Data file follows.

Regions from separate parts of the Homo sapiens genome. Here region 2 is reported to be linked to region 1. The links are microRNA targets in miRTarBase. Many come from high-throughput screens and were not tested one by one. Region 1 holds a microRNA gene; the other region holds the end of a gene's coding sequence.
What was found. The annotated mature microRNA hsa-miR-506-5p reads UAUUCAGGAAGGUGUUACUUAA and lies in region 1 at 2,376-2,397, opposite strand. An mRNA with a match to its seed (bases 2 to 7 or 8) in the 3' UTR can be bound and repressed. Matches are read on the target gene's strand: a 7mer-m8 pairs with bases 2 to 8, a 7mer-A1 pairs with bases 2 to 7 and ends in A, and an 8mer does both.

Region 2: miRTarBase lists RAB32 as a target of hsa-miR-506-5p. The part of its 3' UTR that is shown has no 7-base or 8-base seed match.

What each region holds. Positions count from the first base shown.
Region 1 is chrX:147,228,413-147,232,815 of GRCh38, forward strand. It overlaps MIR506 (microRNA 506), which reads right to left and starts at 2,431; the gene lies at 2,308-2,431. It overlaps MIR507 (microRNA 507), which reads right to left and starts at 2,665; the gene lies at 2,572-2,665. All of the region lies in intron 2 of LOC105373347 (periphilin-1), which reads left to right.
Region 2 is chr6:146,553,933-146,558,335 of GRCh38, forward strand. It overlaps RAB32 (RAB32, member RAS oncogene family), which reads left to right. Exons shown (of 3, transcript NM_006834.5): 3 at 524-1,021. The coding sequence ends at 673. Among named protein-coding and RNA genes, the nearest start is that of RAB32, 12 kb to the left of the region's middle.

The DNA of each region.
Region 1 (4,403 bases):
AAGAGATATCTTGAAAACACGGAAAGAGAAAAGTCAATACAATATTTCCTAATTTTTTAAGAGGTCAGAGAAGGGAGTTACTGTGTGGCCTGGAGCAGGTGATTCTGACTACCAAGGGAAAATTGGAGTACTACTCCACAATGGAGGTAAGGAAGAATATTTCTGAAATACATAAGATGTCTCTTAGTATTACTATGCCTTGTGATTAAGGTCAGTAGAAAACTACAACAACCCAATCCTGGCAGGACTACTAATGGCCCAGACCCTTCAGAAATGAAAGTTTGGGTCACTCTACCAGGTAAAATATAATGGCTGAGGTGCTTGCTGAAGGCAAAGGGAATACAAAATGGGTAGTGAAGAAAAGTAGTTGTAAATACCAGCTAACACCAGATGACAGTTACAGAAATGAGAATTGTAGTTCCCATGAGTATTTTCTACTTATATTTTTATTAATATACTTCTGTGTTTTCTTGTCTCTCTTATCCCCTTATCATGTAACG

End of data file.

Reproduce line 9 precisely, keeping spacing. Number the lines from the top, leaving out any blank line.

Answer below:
AAGAGATATCTTGAAAACACGGAAAGAGAAAAGTCAATACAATATTTCCTAATTTTTTAAGAGGTCAGAGAAGGGAGTTACTGTGTGGCCTGGAGCAGGTGATTCTGACTACCAAGGGAAAATTGGAGTACTACTCCACAATGGAGGTAAGGAAGAATATTTCTGAAATACATAAGATGTCTCTTAGTATTACTATGCCTTGTGATTAAGGTCAGTAGAAAACTACAACAACCCAATCCTGGCAGGACTACTAATGGCCCAGACCCTTCAGAAATGAAAGTTTGGGTCACTCTACCAGGTAAAATATAATGGCTGAGGTGCTTGCTGAAGGCAAAGGGAATACAAAATGGGTAGTGAAGAAAAGTAGTTGTAAATACCAGCTAACACCAGATGACAGTTACAGAAATGAGAATTGTAGTTCCCATGAGTATTTTCTACTTATATTTTTATTAATATACTTCTGTGTTTTCTTGTCTCTCTTATCCCCTTATCATGTAACG